‘One of my advisory panel — Paul Clarke, who was at the time the CTO of Ocado — made consistent arguments for bringing back British Restaurants run by the state after the war that fed cheap meals. 

‘As a restauranteur, I knew how difficult it was anyway to run decent restaurants and I thought the state would do a bad job of it. 

‘But I do think the more I think about it, looking at the holiday activity on food programmes, that we do have these extraordinary assets which are school kitchens.

‘During the pandemic, my charity Chefs in Schools, we started cooking in them and delivering food to the community. 

‘And I think in some communities there is definitely a case for that. I’m not sure you’d do it in all communities.’

Henry Dimbleby: The ‘obese’ millionaire who wants to tax your food  

Oxford and Eton educated businessman Henry Dimbleby – the co-founder of fast-food chain Leon – is the man behind the Government’s war on snacks.

The son of broadcaster David Dimbleby and his cookery writer wife Josceline, he is the writer of the National Food Strategy.

Dimbleby, 52, studied at Eton – where he was a contemporary of Tory MP Jacob Rees-Mogg – before going on to Oxford University. 

Like both of his parents, he would soon find his way into journalism, as a food writer for the Daily Telegraph – having initially worked as a commis chef under Michelin-starred chef Bruno Loubet.

Dimbleby would later join a consultancy firm, before launching ‘healthy’ fast-food chain Leon alongside entrepreneur John Vincent and chef Allegra McEvedy in 2004.

The chain was sold earlier this year for a reported £100m. 

He also co-founded the Sustainable Restaurants Association in 2009, and The London Union, which controls some of the capital’s biggest street food markets.

With the help of Vincent, Dimbleby also turned his hand to campaigning, and the pair were later invited by David Cameron’s Tory government to write a report into school meals. The report earned both Dimbleby and Vincent MBEs.   

Despite being a food tsar, he says he has a ‘conscious struggle’ with obesity.

He told The Guardian he ‘oscillates between the high end of healthy weight and the low end of obese’. 

‘I wouldn’t recommend any diets that I have used,’ he said.

Mr Byrne said a school kitchen in his constituency, West Derby, last week offered dinner to pupils, their parents and extended family ‘in the warm’, which was a ‘massive success’.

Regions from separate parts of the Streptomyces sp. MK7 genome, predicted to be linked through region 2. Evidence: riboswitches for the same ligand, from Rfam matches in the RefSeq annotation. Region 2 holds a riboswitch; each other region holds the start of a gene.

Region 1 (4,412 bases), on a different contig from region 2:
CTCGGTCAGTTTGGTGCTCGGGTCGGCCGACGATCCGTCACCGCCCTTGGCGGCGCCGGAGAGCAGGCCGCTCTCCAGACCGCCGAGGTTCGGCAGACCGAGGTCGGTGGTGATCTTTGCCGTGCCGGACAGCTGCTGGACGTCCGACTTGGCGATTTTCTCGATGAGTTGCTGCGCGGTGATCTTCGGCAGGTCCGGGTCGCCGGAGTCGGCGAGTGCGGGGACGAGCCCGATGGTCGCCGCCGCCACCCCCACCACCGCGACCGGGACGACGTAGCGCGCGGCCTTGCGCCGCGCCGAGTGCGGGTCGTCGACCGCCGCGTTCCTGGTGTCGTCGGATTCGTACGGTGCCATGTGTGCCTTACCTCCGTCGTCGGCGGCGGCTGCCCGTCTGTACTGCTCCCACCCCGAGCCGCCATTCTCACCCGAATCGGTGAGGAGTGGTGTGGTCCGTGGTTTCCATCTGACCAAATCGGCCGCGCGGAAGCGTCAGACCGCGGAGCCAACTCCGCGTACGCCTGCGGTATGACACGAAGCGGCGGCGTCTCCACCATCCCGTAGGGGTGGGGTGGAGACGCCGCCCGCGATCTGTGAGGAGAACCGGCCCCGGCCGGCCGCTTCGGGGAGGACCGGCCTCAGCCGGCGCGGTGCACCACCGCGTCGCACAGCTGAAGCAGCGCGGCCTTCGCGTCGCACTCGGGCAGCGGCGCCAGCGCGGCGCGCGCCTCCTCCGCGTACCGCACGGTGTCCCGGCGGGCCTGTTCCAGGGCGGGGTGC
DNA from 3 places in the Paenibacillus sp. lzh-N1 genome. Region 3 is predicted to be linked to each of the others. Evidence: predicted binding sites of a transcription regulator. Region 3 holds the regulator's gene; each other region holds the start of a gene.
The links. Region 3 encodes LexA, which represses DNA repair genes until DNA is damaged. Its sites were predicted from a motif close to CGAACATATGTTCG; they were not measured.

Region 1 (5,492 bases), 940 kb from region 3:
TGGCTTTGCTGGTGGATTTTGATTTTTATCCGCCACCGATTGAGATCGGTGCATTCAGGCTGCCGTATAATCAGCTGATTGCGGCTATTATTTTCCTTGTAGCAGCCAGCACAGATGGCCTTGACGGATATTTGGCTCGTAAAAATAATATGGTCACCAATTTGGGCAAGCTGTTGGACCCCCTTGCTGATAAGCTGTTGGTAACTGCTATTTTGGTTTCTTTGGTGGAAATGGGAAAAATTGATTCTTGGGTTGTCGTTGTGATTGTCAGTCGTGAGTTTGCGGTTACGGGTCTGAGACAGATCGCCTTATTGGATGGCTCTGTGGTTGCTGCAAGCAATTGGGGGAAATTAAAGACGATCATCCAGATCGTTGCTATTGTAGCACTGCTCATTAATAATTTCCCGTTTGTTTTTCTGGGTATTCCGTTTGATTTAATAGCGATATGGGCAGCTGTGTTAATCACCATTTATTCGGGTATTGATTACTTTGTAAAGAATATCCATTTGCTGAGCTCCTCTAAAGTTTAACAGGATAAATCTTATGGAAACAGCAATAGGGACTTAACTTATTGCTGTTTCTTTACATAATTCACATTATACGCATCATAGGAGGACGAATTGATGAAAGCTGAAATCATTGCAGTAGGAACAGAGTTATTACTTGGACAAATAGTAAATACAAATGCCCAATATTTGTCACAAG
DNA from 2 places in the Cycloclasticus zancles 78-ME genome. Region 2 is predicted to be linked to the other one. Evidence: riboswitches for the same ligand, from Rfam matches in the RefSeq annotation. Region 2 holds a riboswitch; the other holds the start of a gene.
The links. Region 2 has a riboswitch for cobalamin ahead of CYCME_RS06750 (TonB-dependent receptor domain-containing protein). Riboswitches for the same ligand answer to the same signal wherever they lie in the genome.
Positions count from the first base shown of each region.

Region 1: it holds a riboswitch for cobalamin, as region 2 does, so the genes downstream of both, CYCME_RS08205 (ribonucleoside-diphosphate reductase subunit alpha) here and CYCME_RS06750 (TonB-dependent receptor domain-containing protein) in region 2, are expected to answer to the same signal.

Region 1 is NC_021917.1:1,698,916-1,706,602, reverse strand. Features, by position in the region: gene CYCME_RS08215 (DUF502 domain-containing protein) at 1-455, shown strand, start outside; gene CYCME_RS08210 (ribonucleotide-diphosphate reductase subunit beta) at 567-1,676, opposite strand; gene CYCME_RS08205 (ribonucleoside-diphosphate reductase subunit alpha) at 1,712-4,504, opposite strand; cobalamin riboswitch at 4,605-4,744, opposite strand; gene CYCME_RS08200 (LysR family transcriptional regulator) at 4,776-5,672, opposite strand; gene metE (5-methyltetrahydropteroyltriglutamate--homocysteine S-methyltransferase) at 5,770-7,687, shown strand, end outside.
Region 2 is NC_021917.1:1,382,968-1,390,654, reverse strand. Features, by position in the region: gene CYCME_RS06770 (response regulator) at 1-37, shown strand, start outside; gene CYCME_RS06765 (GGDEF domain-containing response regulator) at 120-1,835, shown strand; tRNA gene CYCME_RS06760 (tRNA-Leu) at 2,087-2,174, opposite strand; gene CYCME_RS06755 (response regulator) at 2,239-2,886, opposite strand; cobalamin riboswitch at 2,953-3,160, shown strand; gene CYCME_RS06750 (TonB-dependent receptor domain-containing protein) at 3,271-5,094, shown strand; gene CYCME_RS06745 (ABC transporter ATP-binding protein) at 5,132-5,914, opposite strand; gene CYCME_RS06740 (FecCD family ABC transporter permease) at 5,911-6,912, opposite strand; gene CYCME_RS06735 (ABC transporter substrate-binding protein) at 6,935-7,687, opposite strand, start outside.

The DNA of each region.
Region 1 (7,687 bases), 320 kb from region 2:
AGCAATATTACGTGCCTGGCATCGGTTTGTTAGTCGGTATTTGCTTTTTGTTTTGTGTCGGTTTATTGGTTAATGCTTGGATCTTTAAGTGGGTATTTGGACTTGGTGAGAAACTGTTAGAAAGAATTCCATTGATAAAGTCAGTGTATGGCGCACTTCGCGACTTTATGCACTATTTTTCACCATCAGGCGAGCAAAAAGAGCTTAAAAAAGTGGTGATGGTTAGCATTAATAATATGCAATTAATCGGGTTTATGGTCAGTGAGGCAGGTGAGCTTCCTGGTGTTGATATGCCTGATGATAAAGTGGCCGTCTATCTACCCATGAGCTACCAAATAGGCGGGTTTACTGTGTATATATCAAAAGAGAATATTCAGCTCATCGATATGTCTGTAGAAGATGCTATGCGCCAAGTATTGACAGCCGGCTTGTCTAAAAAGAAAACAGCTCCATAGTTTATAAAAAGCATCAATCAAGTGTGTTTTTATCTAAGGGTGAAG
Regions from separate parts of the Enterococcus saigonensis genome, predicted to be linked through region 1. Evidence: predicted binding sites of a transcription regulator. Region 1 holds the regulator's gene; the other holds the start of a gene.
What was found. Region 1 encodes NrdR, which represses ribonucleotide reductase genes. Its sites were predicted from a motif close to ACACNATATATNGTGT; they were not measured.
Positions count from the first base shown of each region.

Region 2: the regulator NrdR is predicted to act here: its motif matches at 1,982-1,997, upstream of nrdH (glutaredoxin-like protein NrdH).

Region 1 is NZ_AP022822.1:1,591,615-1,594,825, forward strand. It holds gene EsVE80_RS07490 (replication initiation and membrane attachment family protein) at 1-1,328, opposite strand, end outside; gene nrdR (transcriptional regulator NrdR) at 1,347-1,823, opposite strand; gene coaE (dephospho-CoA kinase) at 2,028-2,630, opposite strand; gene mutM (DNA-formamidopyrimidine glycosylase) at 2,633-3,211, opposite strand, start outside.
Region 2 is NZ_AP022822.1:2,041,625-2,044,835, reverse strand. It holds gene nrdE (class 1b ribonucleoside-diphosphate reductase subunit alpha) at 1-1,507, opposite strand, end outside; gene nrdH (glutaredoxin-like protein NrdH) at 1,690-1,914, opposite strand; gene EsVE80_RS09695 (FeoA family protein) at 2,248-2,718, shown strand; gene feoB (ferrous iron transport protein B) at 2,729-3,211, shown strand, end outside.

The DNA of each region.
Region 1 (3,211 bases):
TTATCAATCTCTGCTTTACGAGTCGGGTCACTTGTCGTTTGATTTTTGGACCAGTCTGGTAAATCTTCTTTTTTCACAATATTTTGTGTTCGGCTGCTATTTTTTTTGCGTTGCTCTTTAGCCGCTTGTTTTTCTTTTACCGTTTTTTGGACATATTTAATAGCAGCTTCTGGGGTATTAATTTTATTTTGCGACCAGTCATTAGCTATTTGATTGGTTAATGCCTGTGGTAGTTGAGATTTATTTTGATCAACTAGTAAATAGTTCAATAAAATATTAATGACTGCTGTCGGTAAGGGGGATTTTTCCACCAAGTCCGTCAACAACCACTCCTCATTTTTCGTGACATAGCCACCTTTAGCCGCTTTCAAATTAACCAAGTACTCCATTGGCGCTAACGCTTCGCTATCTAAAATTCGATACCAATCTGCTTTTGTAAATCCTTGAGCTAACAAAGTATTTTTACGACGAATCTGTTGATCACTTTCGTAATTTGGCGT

‘The utilisation of schools in this current crisis could be absolutely crucial for our communities,’ he said.

Mr Dimbleby pointed to a similar project he oversaw in Hackney during the school holidays, which offered free meals to pupils and charged parents just £2.

He said: ‘You had a complete mix of kids at school — my kids went because they wanted to be with their friends who were going, and actually it really brought the community together. 

‘And it didn’t feel like a food bank. It felt joyful and it was a fantastic experience.’

Mr Dimbleby also called for an ‘almost immediate’ increase in free school meals as families struggle with the cost-of-living crisis.

He told MPs that expanding provision was ‘one of the best measures we can do’ to address the impacts of the rising cost of living.

British Restaurants were initially set up to offer cheap meals to those on low incomes. 

But many more turned to the sites — including those whose homes had been bombed and people who did not have access to food at work. 

The self-service canteens served up British staples, such as Shepherd’s Pie and carrots (which cost six pence, equating to 90p now), soup (two pence, 30p), and tea (one pence, 15p).

The Government supplied ingredients and cooking equipment to the restaurants, as well as meals to sites that didn’t have kitchens. 

Despite feeding millions of Britons every week, the Government withdrew funding for communal kitchens in 1947, causing the scheme to wind down — although some continued for another decade through community support.  

Mr Dimbleby authored a Government-commissioned review of Britain’s food system, which called for a tax to incentivise healthier recipe reformulation or smaller portion sizes.

The tax would have seen a £3 tax per kg of sugar and a £6 per kg tax of salt sold for use in processed foods, in restaurants and catering businesses.

He said the move would have raised up to £4billion to spend on getting fresh food to poorer households, such as by expanding free school meals and enabling GPs to prescribe fruit and vegetables to patients suffering from diet-related illness or food insecurity.

Born in May 1970, Mr Dimbleby attended Eton College, where he studied at the same time as Conservative MP Jacob Rees-Mogg. He then went onto Oxford University where he read physics and philosophy.

Like both of his parents, he would soon find his way into journalism, as a food writer for the Daily Telegraph — having initially worked as a commis chef under Michelin-starred chef Bruno Loubet.

In a profile on the Leon website, Mr Dimbleby is said to have been ‘too messy to survive in a professional kitchen’ and had a dislike of ‘pre-made sandwiches served from neon-lit chiller cabinets’.

He left the Telegraph to work for management consultancy firm Bain & Company where he met Mr Vincent — and they then launched Leon together with chef Ms McEvedy in 2004.

Nearly 20 years later, Blackburn billionaire brothers Mohsin Issa and Zuber Issa, who own supermarket giant Asda, bought the Leon chain in April this year for a reported £100million.